Tuesday, November 24, 2009

PRTC to Install Video Surveillance on Transit Buses

Several bus fleets in Prince William County soon will be equipped with security cameras to cut down on passenger misconduct and promote public safety.

The Potomac and Rappahannock Transportation Commission is installing five cameras on each of the 25 busesin the Omnilink and Cross County Connector fleets, which serveManassas and Woodbridge, among other areas.

"We chose [to put cameras on] these buses in particular because we have a higher incidence of misconduct on local buses," said Christine Rodrigo, spokeswoman for the PRTC. She said commuters traveling to Washington were less likely to behave inappropriately.

Four cameras will be positioned inside each bus for various interior views, while one in the front of the bus will show the road. The wireless camera system will allow transit workers to monitor the vehicle remotely and in real time.

The advanced technology comes at no small cost: Each camera costs $1,380 -- and arming just one bus with fivecameras will run PRTC almost $7,000. The cameras were bought by a grant from the Virginia Department of Rail and Public Transportation that was matched with local funding.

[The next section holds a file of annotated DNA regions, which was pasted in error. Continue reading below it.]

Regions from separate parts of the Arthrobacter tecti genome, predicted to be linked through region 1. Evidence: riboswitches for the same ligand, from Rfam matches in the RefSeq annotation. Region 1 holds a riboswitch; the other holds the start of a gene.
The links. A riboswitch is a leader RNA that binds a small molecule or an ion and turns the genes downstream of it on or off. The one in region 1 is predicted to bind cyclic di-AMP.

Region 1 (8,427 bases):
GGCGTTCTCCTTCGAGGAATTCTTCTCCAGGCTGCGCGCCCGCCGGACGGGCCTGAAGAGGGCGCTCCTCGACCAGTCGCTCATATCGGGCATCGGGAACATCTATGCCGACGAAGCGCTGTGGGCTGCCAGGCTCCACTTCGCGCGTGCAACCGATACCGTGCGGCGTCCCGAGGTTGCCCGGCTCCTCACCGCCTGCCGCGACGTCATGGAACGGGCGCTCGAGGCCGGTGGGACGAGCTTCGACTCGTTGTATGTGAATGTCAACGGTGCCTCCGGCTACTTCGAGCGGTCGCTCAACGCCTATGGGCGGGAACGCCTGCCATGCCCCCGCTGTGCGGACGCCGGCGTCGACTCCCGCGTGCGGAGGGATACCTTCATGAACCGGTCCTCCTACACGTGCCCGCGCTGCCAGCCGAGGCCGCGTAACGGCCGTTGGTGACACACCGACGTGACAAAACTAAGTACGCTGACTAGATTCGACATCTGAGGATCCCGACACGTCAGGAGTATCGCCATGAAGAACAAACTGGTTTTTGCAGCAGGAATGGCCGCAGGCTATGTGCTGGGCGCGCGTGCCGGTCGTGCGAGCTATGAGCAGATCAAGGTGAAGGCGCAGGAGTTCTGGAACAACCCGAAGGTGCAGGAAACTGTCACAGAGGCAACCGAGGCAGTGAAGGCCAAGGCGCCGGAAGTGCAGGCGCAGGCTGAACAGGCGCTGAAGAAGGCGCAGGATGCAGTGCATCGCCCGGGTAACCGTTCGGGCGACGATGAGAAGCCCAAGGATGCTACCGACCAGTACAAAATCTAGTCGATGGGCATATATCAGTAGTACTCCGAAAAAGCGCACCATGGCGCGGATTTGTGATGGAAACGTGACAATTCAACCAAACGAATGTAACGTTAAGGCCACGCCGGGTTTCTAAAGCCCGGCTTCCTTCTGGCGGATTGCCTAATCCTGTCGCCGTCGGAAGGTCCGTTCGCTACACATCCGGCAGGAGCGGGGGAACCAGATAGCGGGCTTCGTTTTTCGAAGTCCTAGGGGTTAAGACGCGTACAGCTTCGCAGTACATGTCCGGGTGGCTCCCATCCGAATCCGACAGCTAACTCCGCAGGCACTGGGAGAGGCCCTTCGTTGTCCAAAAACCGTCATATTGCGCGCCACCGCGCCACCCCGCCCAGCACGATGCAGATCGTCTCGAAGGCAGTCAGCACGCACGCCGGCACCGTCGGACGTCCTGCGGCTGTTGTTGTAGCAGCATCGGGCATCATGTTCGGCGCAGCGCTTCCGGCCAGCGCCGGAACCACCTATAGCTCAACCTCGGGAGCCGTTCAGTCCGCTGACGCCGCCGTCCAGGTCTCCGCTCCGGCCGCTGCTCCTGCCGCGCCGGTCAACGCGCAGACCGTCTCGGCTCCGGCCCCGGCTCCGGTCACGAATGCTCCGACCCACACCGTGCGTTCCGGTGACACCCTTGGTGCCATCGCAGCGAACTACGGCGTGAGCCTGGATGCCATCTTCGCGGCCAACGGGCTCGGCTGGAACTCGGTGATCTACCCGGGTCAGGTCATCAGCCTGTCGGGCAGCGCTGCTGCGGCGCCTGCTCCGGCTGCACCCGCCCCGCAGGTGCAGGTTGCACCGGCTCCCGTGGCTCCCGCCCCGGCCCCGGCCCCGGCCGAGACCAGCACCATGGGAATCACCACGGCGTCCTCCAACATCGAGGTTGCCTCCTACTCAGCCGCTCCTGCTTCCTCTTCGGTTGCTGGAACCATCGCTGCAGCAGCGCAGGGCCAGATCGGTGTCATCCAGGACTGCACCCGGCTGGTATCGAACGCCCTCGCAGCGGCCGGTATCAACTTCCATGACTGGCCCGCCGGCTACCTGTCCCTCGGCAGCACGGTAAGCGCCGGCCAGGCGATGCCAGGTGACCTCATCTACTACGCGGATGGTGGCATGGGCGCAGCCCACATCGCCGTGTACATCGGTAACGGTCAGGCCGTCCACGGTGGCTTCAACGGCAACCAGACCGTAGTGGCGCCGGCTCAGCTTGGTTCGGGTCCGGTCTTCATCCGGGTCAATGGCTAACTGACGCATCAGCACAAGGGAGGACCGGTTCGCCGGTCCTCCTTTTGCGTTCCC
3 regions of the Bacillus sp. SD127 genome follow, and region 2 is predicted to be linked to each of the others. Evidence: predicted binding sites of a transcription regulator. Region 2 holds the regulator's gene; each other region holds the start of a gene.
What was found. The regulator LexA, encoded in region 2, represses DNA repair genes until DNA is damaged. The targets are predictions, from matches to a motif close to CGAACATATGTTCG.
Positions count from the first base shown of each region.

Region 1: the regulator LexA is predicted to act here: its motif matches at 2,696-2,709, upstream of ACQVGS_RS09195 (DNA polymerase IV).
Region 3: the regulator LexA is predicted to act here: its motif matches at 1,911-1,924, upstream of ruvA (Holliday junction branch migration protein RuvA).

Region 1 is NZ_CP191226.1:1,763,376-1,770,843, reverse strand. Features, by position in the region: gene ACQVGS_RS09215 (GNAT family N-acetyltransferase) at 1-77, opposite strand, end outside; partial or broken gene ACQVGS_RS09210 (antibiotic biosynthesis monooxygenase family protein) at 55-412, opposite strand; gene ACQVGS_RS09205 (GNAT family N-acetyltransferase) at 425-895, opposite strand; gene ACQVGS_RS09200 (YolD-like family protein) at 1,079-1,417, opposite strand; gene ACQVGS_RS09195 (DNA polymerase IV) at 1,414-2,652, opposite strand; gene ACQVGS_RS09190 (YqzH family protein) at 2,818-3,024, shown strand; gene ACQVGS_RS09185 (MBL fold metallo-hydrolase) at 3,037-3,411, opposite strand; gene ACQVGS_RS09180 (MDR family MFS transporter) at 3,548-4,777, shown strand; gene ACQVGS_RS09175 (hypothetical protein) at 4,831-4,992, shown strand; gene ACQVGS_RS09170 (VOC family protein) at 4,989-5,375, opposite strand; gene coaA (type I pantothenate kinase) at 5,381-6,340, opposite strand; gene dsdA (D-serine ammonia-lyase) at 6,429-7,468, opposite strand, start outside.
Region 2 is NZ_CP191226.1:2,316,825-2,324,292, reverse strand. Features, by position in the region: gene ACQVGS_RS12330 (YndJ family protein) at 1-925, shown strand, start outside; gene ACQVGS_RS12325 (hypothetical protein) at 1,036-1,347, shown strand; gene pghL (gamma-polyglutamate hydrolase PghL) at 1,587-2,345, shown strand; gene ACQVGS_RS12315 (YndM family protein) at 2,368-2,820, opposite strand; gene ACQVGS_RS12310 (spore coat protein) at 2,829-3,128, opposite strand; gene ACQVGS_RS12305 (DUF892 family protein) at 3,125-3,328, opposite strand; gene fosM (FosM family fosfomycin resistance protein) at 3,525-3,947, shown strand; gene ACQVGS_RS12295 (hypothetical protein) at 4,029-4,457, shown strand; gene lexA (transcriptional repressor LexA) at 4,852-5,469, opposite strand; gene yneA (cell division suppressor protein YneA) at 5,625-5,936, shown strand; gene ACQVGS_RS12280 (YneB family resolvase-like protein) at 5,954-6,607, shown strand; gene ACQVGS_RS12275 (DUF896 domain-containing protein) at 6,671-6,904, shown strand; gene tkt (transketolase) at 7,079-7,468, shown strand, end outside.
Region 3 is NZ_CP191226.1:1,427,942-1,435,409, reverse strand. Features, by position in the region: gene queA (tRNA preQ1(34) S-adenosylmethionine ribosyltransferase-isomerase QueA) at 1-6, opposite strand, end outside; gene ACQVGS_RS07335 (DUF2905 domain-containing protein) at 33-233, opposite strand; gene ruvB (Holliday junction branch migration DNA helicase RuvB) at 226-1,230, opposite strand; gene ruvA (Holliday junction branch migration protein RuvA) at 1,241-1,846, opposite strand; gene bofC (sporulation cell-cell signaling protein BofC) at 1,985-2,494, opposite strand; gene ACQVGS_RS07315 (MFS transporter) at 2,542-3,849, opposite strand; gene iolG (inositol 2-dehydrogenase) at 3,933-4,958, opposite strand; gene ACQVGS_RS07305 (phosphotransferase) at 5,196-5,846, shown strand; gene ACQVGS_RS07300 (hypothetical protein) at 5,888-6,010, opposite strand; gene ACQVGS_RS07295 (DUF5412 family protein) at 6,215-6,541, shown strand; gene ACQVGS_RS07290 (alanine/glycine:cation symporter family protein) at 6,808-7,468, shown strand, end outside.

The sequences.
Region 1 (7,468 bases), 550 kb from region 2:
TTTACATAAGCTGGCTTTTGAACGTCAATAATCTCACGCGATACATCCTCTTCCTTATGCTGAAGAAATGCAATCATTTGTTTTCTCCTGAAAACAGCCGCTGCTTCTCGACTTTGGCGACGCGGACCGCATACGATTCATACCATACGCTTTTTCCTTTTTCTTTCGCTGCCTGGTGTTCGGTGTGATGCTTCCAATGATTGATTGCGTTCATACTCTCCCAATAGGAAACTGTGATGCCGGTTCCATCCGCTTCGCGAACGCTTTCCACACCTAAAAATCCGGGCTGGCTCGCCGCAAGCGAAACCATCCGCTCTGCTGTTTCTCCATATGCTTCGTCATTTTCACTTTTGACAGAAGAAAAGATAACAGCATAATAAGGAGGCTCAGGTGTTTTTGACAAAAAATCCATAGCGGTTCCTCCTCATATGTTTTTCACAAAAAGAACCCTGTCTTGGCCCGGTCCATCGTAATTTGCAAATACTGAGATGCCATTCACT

Not all counties in the Washington area have been as lucky in securing funding for the surveillance cameras.

In neighboring Fairfax County, plans to equip theConnector bus fleethave been put on the back burner due to budget shortfalls. Meanwhile, in Montgomery County, camera installation is proving to be a slow process, although the county plans to install cameras on every bus. Older buses in the Ride On fleet cannot support camera technology, so Montgomery is putting cameras on buses as they are replaced.

About 60 of the county's 375 buses don't have security cameras. Metrobus and Prince George's County buses all have at least one security camera on board. Prince William County plans to have its cameras installed on all of the Omnibus and County Connector buses by the end of the week.